“We take a lot of pride as a starting rotation in being effective and setting the tone for our team,” Porcello said. “But more important is for our team as a whole. We need to get wins, need to get back on the right page, and that’s the biggest thing, just getting wins however we can get them right now until we start rolling.”
The biggest threat for the Rays came in the fourth, when Porcello allowed the first four batters to reach base, three via walks. Nick Franklin’s free pass forced in a run to put the Rays on the board.
But, with Matt Barnes warming up, Porcello escaped the jam by sandwiching strikeouts of Hank Conger and Brad Miller around Logan Forsythe’s fly out to center field.
While Junichi Tazawa allowed a seventh-inning homer to Brad Miller, he combined with Koji Uehara and Matt Barnes to close out the final three innings. Uehara pitched a perfect frame one game after giving up a two-run homer.
The top six batters in the Red Sox lineup went 11-for-24 with four doubles, a home run and eight RBIs, while the bottom three went 0-for-13 with seven strikeouts.
The Red Sox hadn’t won by more than a run since a 6-2 victory over the Mariners on June 18.
WHAT WENT RIGHT
— Bryce Brentz made a great sliding grab in left field to end the sixth inning, completing a 1-2-3 inning.
— Shaw’s home run wasn’t a cheap one, flying 449 feet into the edge of the seats in right-center field. He recorded multiple hits for just the fifth time this month. His last three-hit game came on May 17 in Kansas City.
— Porcello allowed no more than one run for the first time since blanking the Yankees over seven innings on April 30. He recorded eight strikeouts, one off his season high.
— DH David Ortiz went 2-for-4 with a run and RBI and his league-leading 31st double.
WHAT WENT WRONG
— The Red Sox struggled to see pitches on occasion, striking out 11 times. A third of the lineup had at least two strikeouts, with Brentz striking out three times.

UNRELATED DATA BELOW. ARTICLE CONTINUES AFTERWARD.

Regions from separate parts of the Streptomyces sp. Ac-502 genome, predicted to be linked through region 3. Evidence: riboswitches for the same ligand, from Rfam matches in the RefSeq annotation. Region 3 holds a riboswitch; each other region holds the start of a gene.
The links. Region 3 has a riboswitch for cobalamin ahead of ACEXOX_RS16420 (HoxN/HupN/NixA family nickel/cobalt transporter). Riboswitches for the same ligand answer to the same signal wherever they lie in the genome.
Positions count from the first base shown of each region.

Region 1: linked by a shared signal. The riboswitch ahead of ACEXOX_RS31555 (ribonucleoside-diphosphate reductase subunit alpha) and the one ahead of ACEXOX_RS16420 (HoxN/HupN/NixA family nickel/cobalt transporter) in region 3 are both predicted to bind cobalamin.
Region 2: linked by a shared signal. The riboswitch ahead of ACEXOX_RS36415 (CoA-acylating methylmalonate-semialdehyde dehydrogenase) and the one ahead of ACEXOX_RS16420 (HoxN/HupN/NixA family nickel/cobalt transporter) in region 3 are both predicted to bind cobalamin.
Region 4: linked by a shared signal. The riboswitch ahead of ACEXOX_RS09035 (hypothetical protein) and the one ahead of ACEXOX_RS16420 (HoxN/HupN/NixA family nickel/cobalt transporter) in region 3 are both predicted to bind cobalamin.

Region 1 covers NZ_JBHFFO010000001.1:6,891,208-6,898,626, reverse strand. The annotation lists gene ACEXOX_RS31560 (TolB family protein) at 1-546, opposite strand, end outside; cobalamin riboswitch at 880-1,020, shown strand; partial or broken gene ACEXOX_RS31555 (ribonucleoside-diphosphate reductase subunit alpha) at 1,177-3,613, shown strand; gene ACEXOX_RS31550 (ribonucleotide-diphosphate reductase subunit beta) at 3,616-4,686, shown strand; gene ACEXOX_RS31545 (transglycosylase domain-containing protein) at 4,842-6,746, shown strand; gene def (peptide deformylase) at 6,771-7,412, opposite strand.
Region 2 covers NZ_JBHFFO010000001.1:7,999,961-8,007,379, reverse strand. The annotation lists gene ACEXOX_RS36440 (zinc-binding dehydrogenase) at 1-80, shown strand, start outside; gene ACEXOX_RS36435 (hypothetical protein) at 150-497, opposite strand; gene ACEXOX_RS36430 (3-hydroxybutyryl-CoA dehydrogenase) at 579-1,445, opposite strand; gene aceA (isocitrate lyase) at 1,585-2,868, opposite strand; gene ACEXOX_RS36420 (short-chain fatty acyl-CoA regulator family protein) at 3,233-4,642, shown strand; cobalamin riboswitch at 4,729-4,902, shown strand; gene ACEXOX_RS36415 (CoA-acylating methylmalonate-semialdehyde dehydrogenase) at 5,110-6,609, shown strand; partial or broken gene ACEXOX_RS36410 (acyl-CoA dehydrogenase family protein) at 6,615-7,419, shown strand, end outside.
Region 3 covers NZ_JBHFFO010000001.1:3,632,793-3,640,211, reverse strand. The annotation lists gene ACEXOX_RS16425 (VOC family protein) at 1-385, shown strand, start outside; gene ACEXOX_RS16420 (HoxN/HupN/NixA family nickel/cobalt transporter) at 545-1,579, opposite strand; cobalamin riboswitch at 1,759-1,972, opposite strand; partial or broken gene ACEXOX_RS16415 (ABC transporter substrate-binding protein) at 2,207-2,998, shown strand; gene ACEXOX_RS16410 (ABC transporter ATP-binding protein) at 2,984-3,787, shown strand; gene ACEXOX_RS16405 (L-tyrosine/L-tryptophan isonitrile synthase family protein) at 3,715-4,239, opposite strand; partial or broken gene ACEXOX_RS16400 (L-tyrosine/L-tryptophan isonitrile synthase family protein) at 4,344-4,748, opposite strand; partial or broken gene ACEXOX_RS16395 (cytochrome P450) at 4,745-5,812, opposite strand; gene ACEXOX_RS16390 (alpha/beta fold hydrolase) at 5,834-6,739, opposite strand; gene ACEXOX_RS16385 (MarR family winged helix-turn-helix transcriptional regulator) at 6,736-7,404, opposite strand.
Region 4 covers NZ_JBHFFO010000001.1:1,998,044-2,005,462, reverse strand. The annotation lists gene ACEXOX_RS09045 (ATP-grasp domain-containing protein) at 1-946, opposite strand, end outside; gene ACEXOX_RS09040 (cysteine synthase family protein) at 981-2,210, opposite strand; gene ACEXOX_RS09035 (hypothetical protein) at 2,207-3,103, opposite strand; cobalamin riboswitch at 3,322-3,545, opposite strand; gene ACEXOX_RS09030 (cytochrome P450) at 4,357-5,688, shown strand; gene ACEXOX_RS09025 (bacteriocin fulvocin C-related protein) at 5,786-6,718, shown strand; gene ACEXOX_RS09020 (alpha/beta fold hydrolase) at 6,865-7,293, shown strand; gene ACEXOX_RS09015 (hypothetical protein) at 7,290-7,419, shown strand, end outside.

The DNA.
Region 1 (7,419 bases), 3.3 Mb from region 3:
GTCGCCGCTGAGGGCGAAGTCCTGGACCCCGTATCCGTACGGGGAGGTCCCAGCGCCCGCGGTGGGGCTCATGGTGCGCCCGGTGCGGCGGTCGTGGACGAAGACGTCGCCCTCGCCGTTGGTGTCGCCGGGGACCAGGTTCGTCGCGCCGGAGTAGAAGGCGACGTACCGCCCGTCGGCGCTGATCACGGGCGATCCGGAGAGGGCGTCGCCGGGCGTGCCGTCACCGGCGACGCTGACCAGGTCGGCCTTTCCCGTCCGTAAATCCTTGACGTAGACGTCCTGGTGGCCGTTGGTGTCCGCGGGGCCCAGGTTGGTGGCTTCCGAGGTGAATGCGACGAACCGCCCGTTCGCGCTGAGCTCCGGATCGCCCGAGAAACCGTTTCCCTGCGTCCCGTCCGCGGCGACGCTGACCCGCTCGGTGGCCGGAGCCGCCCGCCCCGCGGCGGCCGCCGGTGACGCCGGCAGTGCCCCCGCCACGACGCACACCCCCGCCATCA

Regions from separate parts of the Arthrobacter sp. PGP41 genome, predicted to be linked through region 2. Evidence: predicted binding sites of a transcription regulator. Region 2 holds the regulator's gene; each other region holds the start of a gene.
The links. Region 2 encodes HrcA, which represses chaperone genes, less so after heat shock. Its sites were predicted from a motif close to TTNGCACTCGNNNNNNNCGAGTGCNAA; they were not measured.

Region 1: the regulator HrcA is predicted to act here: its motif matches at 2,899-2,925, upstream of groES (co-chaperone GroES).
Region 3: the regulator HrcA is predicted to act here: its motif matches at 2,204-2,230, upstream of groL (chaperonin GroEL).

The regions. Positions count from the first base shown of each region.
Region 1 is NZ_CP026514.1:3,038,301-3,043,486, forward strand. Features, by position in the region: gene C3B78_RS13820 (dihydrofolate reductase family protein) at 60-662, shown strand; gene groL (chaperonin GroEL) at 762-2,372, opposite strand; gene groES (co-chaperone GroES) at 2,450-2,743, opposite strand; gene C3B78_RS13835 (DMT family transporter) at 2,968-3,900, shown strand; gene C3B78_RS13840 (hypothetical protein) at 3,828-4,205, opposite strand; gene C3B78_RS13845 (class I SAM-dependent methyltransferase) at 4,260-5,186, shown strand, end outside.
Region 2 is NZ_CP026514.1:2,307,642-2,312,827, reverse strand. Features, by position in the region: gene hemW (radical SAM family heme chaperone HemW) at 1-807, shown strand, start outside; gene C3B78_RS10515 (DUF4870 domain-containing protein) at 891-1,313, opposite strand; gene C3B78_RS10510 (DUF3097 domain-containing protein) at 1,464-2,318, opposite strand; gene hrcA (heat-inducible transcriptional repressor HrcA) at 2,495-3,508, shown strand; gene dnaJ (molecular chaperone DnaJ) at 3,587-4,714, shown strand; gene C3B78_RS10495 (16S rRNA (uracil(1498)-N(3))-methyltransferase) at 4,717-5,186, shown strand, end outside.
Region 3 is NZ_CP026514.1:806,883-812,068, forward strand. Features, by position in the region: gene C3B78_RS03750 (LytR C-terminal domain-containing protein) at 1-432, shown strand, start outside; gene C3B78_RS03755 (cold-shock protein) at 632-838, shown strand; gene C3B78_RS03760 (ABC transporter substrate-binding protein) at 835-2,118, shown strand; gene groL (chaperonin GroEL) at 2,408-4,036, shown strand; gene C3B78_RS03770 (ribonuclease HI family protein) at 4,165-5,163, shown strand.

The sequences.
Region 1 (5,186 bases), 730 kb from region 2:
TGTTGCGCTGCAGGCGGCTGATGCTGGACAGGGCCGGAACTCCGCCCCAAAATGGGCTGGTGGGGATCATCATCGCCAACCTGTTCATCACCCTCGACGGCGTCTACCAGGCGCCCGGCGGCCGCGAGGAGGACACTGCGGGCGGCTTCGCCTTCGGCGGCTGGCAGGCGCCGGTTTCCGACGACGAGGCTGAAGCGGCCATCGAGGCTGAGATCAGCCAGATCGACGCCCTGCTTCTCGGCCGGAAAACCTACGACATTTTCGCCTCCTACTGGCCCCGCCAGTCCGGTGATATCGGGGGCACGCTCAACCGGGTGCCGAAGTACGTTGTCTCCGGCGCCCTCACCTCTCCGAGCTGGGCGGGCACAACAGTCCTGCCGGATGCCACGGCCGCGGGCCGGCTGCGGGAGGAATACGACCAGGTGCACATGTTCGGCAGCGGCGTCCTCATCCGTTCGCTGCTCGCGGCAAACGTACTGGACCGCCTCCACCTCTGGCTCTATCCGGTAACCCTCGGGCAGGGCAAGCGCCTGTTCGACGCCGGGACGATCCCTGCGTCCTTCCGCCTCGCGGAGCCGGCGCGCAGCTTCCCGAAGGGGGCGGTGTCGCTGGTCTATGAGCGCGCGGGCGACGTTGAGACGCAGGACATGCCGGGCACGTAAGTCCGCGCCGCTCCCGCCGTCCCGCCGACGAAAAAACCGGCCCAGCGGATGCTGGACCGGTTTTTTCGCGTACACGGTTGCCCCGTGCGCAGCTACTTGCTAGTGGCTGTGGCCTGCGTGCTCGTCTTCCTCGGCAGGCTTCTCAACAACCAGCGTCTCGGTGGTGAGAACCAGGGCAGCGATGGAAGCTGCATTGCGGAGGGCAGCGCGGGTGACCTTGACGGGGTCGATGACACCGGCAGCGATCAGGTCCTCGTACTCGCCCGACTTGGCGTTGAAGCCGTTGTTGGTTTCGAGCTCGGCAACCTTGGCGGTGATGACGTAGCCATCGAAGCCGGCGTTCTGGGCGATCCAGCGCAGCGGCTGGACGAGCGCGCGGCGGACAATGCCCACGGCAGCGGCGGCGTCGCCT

— The fourth inning was a frightening one for Porcello, throwing 39 pitches and walking three batters. He got out of it with moderate trouble, however, allowing just one run.
“I couldn’t tell you,” said Porcello regarding his bout of wildness. “I was a little off mechanically. It was really tough for me to regain my focus. I was doing everything I could to slow the game down and step off the mound, think about executing a pitch, and for whatever reason I struggled with a couple of hitters throwing strikes. That was it. Once I could get back into it and get that one strikeout, I was able to regain some confidence and be a little bit more effective.”
— Miller blasted a home run in the seventh off of Junichi Tazawa.
Rob Bradford contributed to this report from St. Petersburg, Fla.
|Closing Time: Eduardo Rodriguez implodes, Dustin Pedroia gives him an earful in brutal loss to Rays||06.27.16 at 10:39 pm ET|
The state of the Red Sox pitching staff has reached DEFCON 1 status.
One night after Clay Buchholz put the Red Sox in an immediate hole in a loss to the Rangers, Eduardo Rodriguez did him one better with a five-run first against the lowly Rays.
The Red Sox never had a chance thereafter against one of the worst offenses in baseball, dropping a 13-7 decision that will be remembered for Dustin Pedroia’s animated mound visit with Rodriguez in the second that saw the former MVP share a number of choice words with his floundering teammate, who was optioned to Triple-A after the game.
Rodriguez looked lost. The Rays sent nine men to the plate in the first en route to five runs. They added four more against him before they were done, chasing him with a pair of homers in the third, ending an 11-game losing streak and sending the reeling Red Sox to their 10th loss in 15 games.
The loss resulted in Red Sox manager John Farrell calling a team meeting following the game, during which even the clubhouse attendants were asked to wait outside.